A second possible explanation for these periods of rapid warming is that it is the result of combining the “natural” variability of the climate system operating fairly independently in different basins. Basin-average heat content time series for the North Atlantic (Fig. 10a), for example, shows a rapid, fairly constant increase at a rate of 1.7 × 108 J m−2 (10 yr)−1 [Levitus et al. (2005) finds a similar nearly linear trend of 2.2 × 108 J m−2 (10 yr)−1 for the full Atlantic basin]. The horizontal and vertical structure of the anomalies are similar for the no-model and sequential analyses, with most of the heating occurring in the subtropics and midlatitudes and weak cooling in and south of the Labrador Sea. Much of this additional heat is confined to the upper 400 m. Two regions of particular interest, the Eurasian sector of the Arctic Ocean and the Gulf of Mexico, likewise show significant warming in the 1990s. In the North Pacific most of the basin-average time series (Fig. 10b) show strong decadal variability, that is, warm in the mid-1970s to early 1980s and again beginning in the early 1990s. This North Pacific variability is very similar to that examined in previous studies, such as Mantua et al. (1997) and Zhang et al. (1997).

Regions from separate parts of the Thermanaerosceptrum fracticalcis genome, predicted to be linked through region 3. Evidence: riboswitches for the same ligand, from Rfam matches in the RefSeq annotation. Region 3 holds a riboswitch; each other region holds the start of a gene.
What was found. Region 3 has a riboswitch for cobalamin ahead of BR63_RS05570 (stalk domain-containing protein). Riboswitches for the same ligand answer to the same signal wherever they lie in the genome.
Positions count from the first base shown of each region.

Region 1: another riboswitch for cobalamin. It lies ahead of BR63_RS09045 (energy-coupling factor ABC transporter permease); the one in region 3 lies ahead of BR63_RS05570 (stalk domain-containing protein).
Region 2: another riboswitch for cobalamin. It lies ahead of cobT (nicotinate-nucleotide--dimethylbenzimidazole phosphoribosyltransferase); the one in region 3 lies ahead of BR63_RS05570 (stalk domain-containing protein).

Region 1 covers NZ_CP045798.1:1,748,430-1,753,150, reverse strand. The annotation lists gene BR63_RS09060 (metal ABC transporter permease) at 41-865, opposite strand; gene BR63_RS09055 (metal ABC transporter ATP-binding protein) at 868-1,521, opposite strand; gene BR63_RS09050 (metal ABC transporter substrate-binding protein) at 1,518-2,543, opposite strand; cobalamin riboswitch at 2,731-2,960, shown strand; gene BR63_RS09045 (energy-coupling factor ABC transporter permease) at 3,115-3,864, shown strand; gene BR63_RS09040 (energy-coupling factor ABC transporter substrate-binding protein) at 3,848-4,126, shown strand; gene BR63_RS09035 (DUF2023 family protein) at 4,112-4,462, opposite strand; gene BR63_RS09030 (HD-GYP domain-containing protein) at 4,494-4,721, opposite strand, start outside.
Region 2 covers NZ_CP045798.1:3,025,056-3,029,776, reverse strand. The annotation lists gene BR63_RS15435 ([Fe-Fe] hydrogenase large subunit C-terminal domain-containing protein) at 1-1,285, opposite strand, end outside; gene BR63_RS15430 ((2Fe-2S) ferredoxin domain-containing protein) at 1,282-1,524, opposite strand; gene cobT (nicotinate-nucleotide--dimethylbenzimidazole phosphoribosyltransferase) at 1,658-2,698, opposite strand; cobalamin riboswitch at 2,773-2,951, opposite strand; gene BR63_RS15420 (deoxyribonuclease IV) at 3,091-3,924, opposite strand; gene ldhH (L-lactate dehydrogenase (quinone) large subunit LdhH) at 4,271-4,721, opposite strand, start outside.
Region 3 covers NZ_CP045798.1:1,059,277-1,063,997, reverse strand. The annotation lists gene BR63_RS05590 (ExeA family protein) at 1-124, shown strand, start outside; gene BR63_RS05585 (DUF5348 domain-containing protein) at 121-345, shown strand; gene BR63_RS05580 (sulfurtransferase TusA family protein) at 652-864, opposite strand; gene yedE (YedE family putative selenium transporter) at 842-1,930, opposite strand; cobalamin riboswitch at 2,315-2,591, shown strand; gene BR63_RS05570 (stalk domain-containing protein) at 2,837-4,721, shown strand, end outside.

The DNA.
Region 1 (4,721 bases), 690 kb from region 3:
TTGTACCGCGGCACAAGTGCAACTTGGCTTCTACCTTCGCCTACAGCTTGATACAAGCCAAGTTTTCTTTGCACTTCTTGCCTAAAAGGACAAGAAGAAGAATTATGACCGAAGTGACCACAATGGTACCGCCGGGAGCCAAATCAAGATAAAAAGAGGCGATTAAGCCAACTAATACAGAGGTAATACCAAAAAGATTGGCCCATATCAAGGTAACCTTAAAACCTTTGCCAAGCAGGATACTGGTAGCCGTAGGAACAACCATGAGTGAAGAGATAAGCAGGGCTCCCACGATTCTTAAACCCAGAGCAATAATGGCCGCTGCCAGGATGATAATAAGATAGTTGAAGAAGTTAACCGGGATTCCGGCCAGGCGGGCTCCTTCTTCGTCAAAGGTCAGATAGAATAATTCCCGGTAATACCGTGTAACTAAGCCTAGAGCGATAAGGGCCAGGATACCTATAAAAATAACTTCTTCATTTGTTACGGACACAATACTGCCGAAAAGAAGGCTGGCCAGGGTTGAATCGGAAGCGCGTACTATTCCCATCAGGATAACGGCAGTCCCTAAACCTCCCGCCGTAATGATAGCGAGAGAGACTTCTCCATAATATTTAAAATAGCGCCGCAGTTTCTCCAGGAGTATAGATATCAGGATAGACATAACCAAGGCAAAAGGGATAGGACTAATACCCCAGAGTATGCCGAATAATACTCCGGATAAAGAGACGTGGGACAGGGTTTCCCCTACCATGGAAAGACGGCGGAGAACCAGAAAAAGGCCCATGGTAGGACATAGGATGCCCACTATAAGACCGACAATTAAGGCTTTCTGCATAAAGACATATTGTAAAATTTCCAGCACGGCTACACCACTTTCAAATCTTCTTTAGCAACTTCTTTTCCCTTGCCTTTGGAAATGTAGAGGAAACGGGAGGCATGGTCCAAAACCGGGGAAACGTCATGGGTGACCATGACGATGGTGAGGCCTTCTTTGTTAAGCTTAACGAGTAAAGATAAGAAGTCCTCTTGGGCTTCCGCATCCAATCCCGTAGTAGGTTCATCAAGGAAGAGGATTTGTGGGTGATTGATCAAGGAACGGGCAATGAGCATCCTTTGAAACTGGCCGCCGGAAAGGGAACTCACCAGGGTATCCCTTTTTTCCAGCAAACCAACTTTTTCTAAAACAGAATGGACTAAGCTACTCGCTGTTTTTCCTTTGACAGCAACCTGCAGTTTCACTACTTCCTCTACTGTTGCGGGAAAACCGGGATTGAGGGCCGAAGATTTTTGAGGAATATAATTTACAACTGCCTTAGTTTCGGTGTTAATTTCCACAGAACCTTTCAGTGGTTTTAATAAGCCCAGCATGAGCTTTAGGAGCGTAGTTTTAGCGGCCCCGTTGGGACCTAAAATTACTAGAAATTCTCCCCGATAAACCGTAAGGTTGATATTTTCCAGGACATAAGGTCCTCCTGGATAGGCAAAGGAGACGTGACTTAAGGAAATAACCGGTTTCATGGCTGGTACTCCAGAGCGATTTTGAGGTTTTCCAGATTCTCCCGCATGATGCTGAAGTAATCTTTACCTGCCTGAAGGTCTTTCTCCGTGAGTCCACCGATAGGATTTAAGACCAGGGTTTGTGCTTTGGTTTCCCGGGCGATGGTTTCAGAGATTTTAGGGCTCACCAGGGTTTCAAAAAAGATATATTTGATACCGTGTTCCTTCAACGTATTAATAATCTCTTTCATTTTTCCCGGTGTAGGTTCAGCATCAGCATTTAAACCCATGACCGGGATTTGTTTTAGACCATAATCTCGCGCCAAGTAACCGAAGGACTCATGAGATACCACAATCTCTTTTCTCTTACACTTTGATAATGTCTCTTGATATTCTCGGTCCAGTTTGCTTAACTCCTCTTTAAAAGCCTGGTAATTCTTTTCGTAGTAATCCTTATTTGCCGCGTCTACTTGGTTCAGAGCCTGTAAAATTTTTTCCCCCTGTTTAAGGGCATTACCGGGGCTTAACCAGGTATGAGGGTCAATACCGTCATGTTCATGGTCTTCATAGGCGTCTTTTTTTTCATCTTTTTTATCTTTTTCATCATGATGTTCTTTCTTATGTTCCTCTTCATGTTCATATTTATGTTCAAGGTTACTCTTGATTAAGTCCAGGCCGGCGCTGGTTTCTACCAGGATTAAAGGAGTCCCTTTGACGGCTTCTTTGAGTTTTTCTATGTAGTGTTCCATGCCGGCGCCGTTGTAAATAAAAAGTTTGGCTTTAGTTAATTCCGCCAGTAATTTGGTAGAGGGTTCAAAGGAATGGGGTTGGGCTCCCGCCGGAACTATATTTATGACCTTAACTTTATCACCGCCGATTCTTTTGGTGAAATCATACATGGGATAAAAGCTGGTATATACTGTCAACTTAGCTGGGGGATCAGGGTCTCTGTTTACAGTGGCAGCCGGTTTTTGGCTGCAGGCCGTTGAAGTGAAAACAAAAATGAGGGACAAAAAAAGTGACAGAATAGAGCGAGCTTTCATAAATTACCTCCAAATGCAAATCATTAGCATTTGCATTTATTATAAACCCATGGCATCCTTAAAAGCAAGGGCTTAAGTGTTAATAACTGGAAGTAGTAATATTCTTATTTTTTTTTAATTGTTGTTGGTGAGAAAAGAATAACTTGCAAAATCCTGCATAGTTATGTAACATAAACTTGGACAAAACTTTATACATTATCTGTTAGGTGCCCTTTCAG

Fig. 10.

Basin-averaged heat content anomalies from the individual 30-yr record means (1966–95), integrated 0/700 m and temporally smoothed with a 3-yr running filter. Bold black curve shows the ensemble average of the eight no-model and sequential analyses: (a) North Atlantic and (b) North Pacific.

Fig. 10.

Basin-averaged heat content anomalies from the individual 30-yr record means (1966–95), integrated 0/700 m and temporally smoothed with a 3-yr running filter. Bold black curve shows the ensemble average of the eight no-model and sequential analyses: (a) North Atlantic and (b) North Pacific.

Heat content anomalies in the Southern Hemisphere in many of the analyses are large and thus are very important contributors to the global average, but are not well documented previously. Although the analyses show many differences, they also show some common features. In contrast to their Northern Hemisphere counterparts, Southern Hemisphere anomalies extend zonally across ocean basins. The 1960s are characterized by warm anomalies in the 0°–10°S and 30°–40°S latitude bands, with cool anomalies in between. By the 1990s much of the Southern Hemisphere has warmed in most analyses, with the most pronounced warming occurring in the Atlantic and Indian sectors. Among the analyses the no-model analyses (ISHII and LEVITUS) and INGV show only weak anomalies. GECCO and GODAS have more vigorous anomalies, with GECCO showing strong warming and GODAS showing strong cooling in recent decades.